By James A. Henretta
Short and reasonable, but cautious to not sacrifice parts very important to scholar studying, the United States provides scholars and teachers every little thing they need, and not anything they don’t. The authors’ personal abridgement preserves the hallmark explanatory powerof the dad or mum textual content, supporting scholars to appreciate not just what occurred, yet why — so they’re by no means left brooding about what’s very important. a distinct seven-part narrative constitution highlights the an important turning issues in American background and explores the dynamic forces shaping every one interval, facilitating scholars’ realizing of continuity and alter. The narrative is enriched and strengthened by means of brilliant full-color artwork, conscientiously crafted maps, and primary-source gains in each bankruptcy. the result's a quick publication that, as well as being a superb cost, is a wonderful worth.
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Extra resources for America: A Concise History, 4th edition (Volumes I & II combined)
The Aztecs mastered the complex irrigation systems and written language of the resident peoples and established an elaborate culture with a hierarchical social order. Priests and warrior-nobles ruled over twenty clans of free Aztec commoners who farmed communal land. The nobles also used huge numbers of nonAztec slaves and serfs to labor on their private estates. An aggressive people, the Aztecs soon subjugated most of central Mexico. Their rulers demanded both economic and human tribute from scores of subject peoples, and their priests brutally sacriﬁced untold thousands of men and women to ensure fertile ﬁelds and the daily return of the sun.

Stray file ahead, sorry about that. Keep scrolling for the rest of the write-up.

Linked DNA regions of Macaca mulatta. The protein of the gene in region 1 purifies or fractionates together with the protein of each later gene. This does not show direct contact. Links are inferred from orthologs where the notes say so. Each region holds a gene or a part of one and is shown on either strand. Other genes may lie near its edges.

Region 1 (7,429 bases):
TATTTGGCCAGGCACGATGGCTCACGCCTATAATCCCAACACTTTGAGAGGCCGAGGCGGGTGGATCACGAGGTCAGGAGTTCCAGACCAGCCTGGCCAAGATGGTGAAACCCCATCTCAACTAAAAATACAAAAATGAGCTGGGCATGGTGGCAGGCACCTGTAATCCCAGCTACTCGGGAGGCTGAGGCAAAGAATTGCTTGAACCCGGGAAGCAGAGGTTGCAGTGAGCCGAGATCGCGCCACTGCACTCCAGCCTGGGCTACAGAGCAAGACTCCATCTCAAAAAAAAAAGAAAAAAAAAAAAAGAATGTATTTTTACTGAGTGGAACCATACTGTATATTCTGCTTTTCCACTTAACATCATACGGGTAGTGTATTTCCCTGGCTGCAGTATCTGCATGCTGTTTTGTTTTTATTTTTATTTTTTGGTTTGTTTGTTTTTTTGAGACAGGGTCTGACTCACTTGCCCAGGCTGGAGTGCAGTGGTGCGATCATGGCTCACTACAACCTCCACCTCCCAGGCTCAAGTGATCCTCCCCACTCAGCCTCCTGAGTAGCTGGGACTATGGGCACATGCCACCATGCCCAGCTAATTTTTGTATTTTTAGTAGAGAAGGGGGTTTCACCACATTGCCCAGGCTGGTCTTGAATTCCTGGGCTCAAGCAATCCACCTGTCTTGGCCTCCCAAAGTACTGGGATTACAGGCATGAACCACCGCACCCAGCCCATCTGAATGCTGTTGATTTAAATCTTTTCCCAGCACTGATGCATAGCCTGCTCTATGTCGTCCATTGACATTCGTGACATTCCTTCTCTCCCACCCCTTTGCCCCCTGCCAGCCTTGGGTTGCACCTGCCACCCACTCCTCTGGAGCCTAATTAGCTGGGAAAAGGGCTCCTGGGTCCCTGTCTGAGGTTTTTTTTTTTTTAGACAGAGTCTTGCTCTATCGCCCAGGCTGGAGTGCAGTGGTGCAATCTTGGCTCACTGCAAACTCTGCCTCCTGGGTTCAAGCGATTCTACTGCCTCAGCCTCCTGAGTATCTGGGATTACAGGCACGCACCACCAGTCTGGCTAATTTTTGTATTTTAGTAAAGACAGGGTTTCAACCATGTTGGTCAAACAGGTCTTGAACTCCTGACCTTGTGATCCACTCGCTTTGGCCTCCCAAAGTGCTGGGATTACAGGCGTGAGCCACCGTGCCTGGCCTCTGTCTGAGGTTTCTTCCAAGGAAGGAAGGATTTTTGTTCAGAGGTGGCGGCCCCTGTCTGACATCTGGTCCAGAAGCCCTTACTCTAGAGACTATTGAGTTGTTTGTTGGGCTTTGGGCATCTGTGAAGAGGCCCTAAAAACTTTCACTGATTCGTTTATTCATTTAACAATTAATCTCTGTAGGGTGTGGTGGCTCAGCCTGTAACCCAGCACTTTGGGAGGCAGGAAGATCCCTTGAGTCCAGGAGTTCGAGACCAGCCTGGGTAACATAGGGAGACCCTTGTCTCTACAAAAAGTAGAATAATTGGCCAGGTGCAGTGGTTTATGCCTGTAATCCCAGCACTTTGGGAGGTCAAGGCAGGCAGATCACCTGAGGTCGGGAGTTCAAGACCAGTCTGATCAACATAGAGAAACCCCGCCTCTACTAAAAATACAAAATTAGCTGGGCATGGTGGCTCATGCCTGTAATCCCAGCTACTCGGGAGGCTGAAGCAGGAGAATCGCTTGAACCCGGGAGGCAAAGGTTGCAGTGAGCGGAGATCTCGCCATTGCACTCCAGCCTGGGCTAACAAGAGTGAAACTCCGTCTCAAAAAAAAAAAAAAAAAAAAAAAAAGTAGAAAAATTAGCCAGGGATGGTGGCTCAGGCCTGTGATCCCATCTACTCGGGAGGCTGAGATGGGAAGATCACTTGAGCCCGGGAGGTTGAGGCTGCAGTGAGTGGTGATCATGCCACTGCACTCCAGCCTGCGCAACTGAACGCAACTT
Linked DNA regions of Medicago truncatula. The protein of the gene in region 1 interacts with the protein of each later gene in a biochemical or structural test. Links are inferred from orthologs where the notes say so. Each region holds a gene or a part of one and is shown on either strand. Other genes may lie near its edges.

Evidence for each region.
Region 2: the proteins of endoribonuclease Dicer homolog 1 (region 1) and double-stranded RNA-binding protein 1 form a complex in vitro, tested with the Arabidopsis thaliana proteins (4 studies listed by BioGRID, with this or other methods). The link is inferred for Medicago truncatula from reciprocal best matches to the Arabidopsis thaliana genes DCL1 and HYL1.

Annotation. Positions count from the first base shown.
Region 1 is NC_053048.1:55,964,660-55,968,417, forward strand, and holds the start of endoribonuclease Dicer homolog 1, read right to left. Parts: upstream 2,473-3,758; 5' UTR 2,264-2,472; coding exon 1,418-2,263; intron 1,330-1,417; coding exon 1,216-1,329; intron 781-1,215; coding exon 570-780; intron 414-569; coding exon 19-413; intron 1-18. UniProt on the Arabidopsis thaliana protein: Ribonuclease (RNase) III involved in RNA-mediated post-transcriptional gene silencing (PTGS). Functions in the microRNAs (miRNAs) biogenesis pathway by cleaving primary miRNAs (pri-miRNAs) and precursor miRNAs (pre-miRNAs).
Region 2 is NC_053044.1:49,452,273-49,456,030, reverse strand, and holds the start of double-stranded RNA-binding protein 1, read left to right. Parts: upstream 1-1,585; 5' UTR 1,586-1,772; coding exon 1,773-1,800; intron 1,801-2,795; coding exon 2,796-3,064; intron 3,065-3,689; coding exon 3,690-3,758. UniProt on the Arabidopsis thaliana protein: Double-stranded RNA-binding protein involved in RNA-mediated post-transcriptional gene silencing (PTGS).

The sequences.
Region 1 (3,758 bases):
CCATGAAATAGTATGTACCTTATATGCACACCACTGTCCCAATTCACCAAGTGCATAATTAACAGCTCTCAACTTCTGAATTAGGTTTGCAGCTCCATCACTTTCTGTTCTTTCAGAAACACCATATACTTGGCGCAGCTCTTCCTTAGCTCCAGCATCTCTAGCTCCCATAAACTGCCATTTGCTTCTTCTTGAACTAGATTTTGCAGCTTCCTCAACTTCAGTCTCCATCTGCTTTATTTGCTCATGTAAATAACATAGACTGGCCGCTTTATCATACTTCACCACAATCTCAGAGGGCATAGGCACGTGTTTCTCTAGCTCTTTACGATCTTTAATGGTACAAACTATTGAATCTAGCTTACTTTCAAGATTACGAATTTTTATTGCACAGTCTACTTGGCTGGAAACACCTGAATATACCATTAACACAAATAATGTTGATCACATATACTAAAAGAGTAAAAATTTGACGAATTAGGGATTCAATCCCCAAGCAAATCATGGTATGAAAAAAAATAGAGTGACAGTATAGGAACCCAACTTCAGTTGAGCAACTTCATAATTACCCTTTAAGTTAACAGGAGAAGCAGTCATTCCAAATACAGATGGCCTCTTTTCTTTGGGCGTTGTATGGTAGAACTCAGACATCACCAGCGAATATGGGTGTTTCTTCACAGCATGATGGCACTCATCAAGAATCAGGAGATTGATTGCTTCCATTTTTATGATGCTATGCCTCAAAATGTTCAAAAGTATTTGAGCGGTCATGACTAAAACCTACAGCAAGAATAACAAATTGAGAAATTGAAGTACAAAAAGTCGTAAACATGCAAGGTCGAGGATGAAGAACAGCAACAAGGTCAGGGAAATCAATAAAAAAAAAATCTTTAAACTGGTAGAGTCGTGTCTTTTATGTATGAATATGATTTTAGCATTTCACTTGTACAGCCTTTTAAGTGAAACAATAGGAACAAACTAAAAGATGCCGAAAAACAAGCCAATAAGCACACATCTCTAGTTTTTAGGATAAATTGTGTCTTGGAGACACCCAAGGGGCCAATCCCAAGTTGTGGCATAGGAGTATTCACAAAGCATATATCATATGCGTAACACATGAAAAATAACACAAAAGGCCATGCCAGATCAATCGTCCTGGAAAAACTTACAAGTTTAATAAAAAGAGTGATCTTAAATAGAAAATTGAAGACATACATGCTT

Like the Natchez, the Creeks, Choctaws, and Chickasaws who lived in present-day Alabama and Mississippi had once been organized in powerful chiefdoms. However, the European epidemic diseases introduced by de Soto’s expedition in the 1540s killed thousands of Indians and destroyed their traditional institutions. The survivors of the various chiefdoms intermarried and settled in smaller, less powerful agricultural communities. In these Muskogean-speaking societies — and among the Algonquian-speaking and Iroquoian peoples who lived to the north and east — farming became the work of women.
But those in Mesoamerica and Peru resided in societies ruled by warrior-kings and priests, creating civilizations whose art, religion, society, and economy were as complex as those of Europe and the Mediterranean. The First Americans According to the Navajos, history began when their ancestors emerged from under the earth. For the Iroquois, the story of their Five Nations started when people fell from the sky. Most twenty-ﬁrst-century anthropologists and historians believe that the ﬁrst inhabitants of the Western Hemisphere were migrants from Asia.
America: A Concise History, 4th edition (Volumes I & II combined) by James A. Henretta